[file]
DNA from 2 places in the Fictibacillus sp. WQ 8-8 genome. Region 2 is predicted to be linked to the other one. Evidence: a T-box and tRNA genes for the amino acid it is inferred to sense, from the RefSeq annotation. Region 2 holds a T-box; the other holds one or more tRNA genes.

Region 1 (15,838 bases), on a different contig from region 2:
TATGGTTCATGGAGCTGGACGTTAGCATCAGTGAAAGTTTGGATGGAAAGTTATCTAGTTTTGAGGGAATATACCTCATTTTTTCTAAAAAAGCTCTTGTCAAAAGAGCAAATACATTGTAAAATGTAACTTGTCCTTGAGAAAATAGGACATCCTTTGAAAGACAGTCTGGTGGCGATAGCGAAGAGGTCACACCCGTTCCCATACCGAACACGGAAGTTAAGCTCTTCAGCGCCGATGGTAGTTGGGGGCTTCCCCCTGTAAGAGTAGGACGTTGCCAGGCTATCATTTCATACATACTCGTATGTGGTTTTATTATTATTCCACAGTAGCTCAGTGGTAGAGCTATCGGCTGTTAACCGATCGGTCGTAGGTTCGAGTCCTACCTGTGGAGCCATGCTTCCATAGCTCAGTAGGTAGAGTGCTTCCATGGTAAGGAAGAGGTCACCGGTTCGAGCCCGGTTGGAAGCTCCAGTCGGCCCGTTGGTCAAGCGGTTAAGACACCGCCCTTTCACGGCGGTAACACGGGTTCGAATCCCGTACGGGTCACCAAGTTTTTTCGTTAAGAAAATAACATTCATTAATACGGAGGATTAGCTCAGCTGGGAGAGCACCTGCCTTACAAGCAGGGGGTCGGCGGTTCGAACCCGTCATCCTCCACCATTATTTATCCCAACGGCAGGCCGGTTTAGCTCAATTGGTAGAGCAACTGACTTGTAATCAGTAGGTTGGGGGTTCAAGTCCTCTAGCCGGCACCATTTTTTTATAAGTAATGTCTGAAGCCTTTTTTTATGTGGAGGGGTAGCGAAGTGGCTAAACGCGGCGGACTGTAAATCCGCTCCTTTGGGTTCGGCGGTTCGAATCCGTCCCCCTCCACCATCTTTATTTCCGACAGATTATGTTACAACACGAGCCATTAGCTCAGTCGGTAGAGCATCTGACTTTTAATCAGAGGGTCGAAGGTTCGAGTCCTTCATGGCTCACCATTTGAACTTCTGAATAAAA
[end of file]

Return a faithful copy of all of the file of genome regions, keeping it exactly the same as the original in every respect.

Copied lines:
DNA from 2 places in the Fictibacillus sp. WQ 8-8 genome. Region 2 is predicted to be linked to the other one. Evidence: a T-box and tRNA genes for the amino acid it is inferred to sense, from the RefSeq annotation. Region 2 holds a T-box; the other holds one or more tRNA genes.

Region 1 (15,838 bases), on a different contig from region 2:
TATGGTTCATGGAGCTGGACGTTAGCATCAGTGAAAGTTTGGATGGAAAGTTATCTAGTTTTGAGGGAATATACCTCATTTTTTCTAAAAAAGCTCTTGTCAAAAGAGCAAATACATTGTAAAATGTAACTTGTCCTTGAGAAAATAGGACATCCTTTGAAAGACAGTCTGGTGGCGATAGCGAAGAGGTCACACCCGTTCCCATACCGAACACGGAAGTTAAGCTCTTCAGCGCCGATGGTAGTTGGGGGCTTCCCCCTGTAAGAGTAGGACGTTGCCAGGCTATCATTTCATACATACTCGTATGTGGTTTTATTATTATTCCACAGTAGCTCAGTGGTAGAGCTATCGGCTGTTAACCGATCGGTCGTAGGTTCGAGTCCTACCTGTGGAGCCATGCTTCCATAGCTCAGTAGGTAGAGTGCTTCCATGGTAAGGAAGAGGTCACCGGTTCGAGCCCGGTTGGAAGCTCCAGTCGGCCCGTTGGTCAAGCGGTTAAGACACCGCCCTTTCACGGCGGTAACACGGGTTCGAATCCCGTACGGGTCACCAAGTTTTTTCGTTAAGAAAATAACATTCATTAATACGGAGGATTAGCTCAGCTGGGAGAGCACCTGCCTTACAAGCAGGGGGTCGGCGGTTCGAACCCGTCATCCTCCACCATTATTTATCCCAACGGCAGGCCGGTTTAGCTCAATTGGTAGAGCAACTGACTTGTAATCAGTAGGTTGGGGGTTCAAGTCCTCTAGCCGGCACCATTTTTTTATAAGTAATGTCTGAAGCCTTTTTTTATGTGGAGGGGTAGCGAAGTGGCTAAACGCGGCGGACTGTAAATCCGCTCCTTTGGGTTCGGCGGTTCGAATCCGTCCCCCTCCACCATCTTTATTTCCGACAGATTATGTTACAACACGAGCCATTAGCTCAGTCGGTAGAGCATCTGACTTTTAATCAGAGGGTCGAAGGTTCGAGTCCTTCATGGCTCACCATTTGAACTTCTGAATAAAA